• #4
    • 12th Aug 09, 10:05 AM
    [QUOTE= if you haven't received payslips or P60s then you should be talking to the HMRC - it maybe that your employer hasnt been paying tax or national insurance which is why you havent received a P60 or any payslips. The onus won't be on you to pay these deductions - that is down to the employer.

    Good luck.[/QUOTE]


    Oooh good point Horace, the employer would certainly be in hot water!
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  • AlisonCVS
    • #5
    • 12th Aug 09, 10:09 AM
    • #5
    • 12th Aug 09, 10:09 AM
    Also forgot to say - always a good idea to keep a diary of all events pertaining to this matter as a diary is admissible evidence. you are also entitled at all stages to have a witness present.

    good idea to quote the relevant laws as this shows them you know what you are talking about eg equal pay law that i mentioned. you say you have several issues, what are the others, I can quote you the relevant laws, pertaining to them where appropriate.

    A
    Last edited by AlisonCVS; 12-08-2009 at 10:12 AM.
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  • AlisonCVS
    • #6
    • 12th Aug 09, 10:27 AM
    • #6
    • 12th Aug 09, 10:27 AM
    Found this piece of info for you too.





    Rights of Employees - deductions from and non-payment of wages


    Summary of the law
    Normally, employees have the right to be paid their full wages as agreed under their contract of employment. Employers may not deduct or refuse to pay part or all of an employee’s ‘wages’, unless they have the authority to do so. If an employer unlawfully deducts or fails to pay an employee’s wages, the employee may bring a claim to recover the amount deducted / due.

    When can an employer deduct or refuse to pay an employee’s ‘wages’?
    Your employer may deduct or refuse to pay your ‘wages’ only if: (i) the law allows him to do so. For example, you are not entitled to be paid for days when you were on strike. Or, your employer may have to deduct your wages following a court order (an ‘attachment of earnings’ order); or (ii) your contract of employment allows him to make the deduction. For example, it has a clause which authorises deductions from wages or non-payment of earned bonus / commission after the end of the employment. The contractual term must itself be lawful; or (iii) you agreed in writing to the deduction before the event which led to it. Special rules apply to deductions from / non-payment of wages of employees who work in retail (ie sale of goods, services and financial services).

    What are ‘wages’?
    Wages include your basic pay, fees, bonus, commission, holiday pay and any other payment which is made in reference to your employment; sick pay; maternity pay; suspension payment on maternity grounds; guarantee payments and payments following an order for reinstatement or re-engagement. Wages exclude the following payments: loans and advances from your employer; repayment of work-related expenses; benefits in kind which are not vouchers or stamps; pension payments; redundancy payments; any other payment which is not related to your work for your employer.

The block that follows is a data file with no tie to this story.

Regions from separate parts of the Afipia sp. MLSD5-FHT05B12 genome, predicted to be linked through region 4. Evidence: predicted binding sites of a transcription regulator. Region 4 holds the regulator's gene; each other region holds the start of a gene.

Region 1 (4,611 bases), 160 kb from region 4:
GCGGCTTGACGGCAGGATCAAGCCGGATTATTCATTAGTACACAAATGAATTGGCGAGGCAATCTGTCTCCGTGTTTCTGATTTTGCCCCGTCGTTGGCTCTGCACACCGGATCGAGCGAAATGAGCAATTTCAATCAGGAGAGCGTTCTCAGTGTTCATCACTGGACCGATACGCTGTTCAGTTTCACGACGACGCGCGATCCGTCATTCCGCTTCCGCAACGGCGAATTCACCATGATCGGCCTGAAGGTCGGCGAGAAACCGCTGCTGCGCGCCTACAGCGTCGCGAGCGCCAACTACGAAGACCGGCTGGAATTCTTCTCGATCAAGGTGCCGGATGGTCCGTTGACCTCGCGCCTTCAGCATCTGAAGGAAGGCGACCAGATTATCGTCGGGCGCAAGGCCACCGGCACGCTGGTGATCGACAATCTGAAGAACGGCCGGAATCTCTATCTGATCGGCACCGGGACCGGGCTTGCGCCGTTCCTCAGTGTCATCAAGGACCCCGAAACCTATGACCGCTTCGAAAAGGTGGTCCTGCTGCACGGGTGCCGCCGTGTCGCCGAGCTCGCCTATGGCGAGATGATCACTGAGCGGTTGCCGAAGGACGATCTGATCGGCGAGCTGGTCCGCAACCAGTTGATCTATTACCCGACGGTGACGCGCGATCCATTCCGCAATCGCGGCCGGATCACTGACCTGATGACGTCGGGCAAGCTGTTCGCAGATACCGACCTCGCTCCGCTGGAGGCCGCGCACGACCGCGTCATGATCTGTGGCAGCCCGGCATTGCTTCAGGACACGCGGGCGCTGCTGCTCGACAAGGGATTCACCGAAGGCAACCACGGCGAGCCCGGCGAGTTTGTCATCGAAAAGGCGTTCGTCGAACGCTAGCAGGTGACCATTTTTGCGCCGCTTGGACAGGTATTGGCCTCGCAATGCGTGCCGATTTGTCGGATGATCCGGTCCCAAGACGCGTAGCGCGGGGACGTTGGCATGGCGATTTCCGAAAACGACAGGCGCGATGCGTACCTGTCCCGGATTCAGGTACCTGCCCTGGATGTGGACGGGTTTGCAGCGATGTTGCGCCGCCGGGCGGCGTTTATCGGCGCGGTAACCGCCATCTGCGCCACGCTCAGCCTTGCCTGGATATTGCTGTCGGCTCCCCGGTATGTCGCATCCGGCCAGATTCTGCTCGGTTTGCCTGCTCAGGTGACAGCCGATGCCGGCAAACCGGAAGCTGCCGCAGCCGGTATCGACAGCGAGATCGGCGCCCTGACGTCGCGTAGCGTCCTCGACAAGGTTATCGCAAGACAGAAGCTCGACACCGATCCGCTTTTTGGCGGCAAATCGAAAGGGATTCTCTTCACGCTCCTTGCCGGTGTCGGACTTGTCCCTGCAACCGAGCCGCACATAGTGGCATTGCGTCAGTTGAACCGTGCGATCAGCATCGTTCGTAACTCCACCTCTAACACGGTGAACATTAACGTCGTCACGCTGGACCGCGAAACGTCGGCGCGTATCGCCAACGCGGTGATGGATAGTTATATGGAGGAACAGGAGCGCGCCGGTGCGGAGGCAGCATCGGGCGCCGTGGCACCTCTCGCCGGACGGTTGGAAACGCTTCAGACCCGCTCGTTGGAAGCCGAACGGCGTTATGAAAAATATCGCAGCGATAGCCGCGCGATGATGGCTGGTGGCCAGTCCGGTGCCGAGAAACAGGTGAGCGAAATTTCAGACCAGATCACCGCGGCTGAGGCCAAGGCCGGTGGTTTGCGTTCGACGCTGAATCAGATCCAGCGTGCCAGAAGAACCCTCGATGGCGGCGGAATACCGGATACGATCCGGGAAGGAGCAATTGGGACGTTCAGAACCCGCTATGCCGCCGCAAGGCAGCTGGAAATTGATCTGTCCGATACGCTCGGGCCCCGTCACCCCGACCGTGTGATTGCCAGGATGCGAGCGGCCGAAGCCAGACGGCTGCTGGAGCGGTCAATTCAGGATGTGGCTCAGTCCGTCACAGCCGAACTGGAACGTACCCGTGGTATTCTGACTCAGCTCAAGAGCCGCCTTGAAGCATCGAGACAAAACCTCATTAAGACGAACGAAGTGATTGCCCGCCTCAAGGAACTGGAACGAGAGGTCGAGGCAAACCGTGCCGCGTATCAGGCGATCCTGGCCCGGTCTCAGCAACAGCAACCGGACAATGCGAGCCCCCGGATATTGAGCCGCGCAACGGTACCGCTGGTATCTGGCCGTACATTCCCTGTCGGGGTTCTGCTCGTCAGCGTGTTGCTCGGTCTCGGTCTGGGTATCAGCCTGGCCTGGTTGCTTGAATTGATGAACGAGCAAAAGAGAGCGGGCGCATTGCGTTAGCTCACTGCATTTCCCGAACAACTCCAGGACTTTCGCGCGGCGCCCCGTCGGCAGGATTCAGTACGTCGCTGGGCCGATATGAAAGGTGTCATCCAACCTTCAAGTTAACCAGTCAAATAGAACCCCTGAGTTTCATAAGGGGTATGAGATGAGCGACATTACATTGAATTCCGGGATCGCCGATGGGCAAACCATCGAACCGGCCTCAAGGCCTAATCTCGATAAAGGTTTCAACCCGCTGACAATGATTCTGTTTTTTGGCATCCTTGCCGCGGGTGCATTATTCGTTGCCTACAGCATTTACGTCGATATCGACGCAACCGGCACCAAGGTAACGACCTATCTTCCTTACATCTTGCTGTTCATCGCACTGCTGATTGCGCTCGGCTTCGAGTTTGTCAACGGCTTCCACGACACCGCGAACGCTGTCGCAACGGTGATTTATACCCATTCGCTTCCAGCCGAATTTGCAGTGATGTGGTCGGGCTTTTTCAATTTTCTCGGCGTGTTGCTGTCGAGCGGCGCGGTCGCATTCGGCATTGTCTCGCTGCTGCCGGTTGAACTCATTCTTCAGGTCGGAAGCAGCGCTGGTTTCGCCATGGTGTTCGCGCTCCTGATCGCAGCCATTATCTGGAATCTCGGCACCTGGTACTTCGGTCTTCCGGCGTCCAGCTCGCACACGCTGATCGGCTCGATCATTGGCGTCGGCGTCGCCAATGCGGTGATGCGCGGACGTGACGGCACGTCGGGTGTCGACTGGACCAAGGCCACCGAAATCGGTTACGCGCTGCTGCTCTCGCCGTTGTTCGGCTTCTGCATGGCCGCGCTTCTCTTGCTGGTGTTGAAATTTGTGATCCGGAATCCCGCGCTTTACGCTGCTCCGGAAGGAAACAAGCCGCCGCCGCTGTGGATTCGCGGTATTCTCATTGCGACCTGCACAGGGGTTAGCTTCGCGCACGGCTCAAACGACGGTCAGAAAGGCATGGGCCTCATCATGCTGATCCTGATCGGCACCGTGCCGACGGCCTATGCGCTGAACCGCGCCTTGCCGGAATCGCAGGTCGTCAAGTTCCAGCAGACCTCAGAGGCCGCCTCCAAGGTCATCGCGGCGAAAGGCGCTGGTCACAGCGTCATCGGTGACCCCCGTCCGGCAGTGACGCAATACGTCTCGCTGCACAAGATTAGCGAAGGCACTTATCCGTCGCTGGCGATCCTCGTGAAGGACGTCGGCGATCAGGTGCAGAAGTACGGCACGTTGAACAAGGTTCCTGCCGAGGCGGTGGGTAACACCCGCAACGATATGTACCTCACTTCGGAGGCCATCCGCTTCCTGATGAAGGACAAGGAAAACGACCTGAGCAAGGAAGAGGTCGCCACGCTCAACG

Taking action
    If you believe that your wages were unlawfully deducted / not paid, speak to your employer. If necessary, make a written complaint / issue a formal grievance. Most employers want to comply with the law. So, a change should take place. If nothing happens, and you are a union member, see if it can help. If you want to recover the money which was deducted / not paid, you could bring legal action. You should take full legal advice first. Most complaints will be heard at the employment tribunal which is local to where you work(ed). You must make sure that your claim arrives at the tribunal within 3 months. This begins from the date of the deduction / non-payment (or, if you resigned, the ‘effective date of termination’. This is normally your last day at work). Only in truly exceptional circumstances will the tribunal allow you to make a later complaint. If your claim is successful, the tribunal is likely to say that your employer acted unlawfully. It is also likely to order your employer to repay the amount deducted or pay the amount he owes you. If you resigned and can claim ‘constructive dismissal’, you are likely to recover additional compensation.

    Legal provisions
    Sections 13-27, Employment Rights Act 1996
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  • Noospheric
    • #7
    • 12th Aug 09, 10:35 AM
    • #7
    • 12th Aug 09, 10:35 AM
    Thankyou, I very much appreciate your detailed replies.

    This is a small company, I am the only employee.

    I have never had a written contract (again I asked and asked) and I really doubt they have any terms and conditions. I've never recieved paperwork/a handbook and there's no intranet.

    At what point should I speak to HMRC? I am 99.9% certain that my taxes and NI aren't being paid but what procedure do HMRC take? I've told them again and again informally that I want these matters to be dealt with but I don't want HMRC to be involved until I've told them formally in a letter. Would me speaking to HMRC be a case of whistle-blowing or would they approach my employer in a different way?

    I have spoken to citizen's advise about this and they made me aware of the grievance procedure. After a long chat about the company and its setup I was a bit scared off from the process though as if I follow through to a tribunal I will most likely have to write off the money I am owed due to the company not having enough to pay me or them having enough property if bailiffs are involved.

    Thanks again.
  • Noospheric
    • #8
    • 12th Aug 09, 10:39 AM
    • #8
    • 12th Aug 09, 10:39 AM
    This is another concern that worries me:

    "You must make sure that your claim arrives at the tribunal within 3 months"

    I was told this at citizen's advice. I get paid by the company pretty much whenever they can but it's never what it should be.

    My wages end up around 3 months behind constantly. When they do pay me a months wages, is it for the one 3 months ago or for the present month and the rest of the owed amount just becomes an older debt?